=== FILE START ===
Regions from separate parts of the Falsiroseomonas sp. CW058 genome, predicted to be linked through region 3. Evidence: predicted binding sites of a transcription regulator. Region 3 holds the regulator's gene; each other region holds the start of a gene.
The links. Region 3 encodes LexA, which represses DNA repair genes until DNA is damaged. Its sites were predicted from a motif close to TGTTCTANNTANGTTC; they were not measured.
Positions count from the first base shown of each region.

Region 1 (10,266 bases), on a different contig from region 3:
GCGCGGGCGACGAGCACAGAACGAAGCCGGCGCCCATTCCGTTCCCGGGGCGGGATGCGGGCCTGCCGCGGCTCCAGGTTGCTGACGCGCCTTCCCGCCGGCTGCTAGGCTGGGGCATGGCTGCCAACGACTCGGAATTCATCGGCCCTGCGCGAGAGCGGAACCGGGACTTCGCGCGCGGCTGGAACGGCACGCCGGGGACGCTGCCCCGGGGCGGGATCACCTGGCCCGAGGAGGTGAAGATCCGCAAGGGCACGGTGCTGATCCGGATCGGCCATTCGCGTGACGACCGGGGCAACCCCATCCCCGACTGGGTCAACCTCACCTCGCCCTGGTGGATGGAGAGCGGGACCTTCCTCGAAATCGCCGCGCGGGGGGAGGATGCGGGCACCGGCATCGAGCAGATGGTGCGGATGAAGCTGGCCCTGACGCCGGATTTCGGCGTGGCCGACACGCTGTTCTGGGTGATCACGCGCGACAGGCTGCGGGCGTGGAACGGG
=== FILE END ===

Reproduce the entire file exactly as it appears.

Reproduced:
Regions from separate parts of the Falsiroseomonas sp. CW058 genome, predicted to be linked through region 3. Evidence: predicted binding sites of a transcription regulator. Region 3 holds the regulator's gene; each other region holds the start of a gene.
The links. Region 3 encodes LexA, which represses DNA repair genes until DNA is damaged. Its sites were predicted from a motif close to TGTTCTANNTANGTTC; they were not measured.
Positions count from the first base shown of each region.

Region 1 (10,266 bases), on a different contig from region 3:
GCGCGGGCGACGAGCACAGAACGAAGCCGGCGCCCATTCCGTTCCCGGGGCGGGATGCGGGCCTGCCGCGGCTCCAGGTTGCTGACGCGCCTTCCCGCCGGCTGCTAGGCTGGGGCATGGCTGCCAACGACTCGGAATTCATCGGCCCTGCGCGAGAGCGGAACCGGGACTTCGCGCGCGGCTGGAACGGCACGCCGGGGACGCTGCCCCGGGGCGGGATCACCTGGCCCGAGGAGGTGAAGATCCGCAAGGGCACGGTGCTGATCCGGATCGGCCATTCGCGTGACGACCGGGGCAACCCCATCCCCGACTGGGTCAACCTCACCTCGCCCTGGTGGATGGAGAGCGGGACCTTCCTCGAAATCGCCGCGCGGGGGGAGGATGCGGGCACCGGCATCGAGCAGATGGTGCGGATGAAGCTGGCCCTGACGCCGGATTTCGGCGTGGCCGACACGCTGTTCTGGGTGATCACGCGCGACAGGCTGCGGGCGTGGAACGGG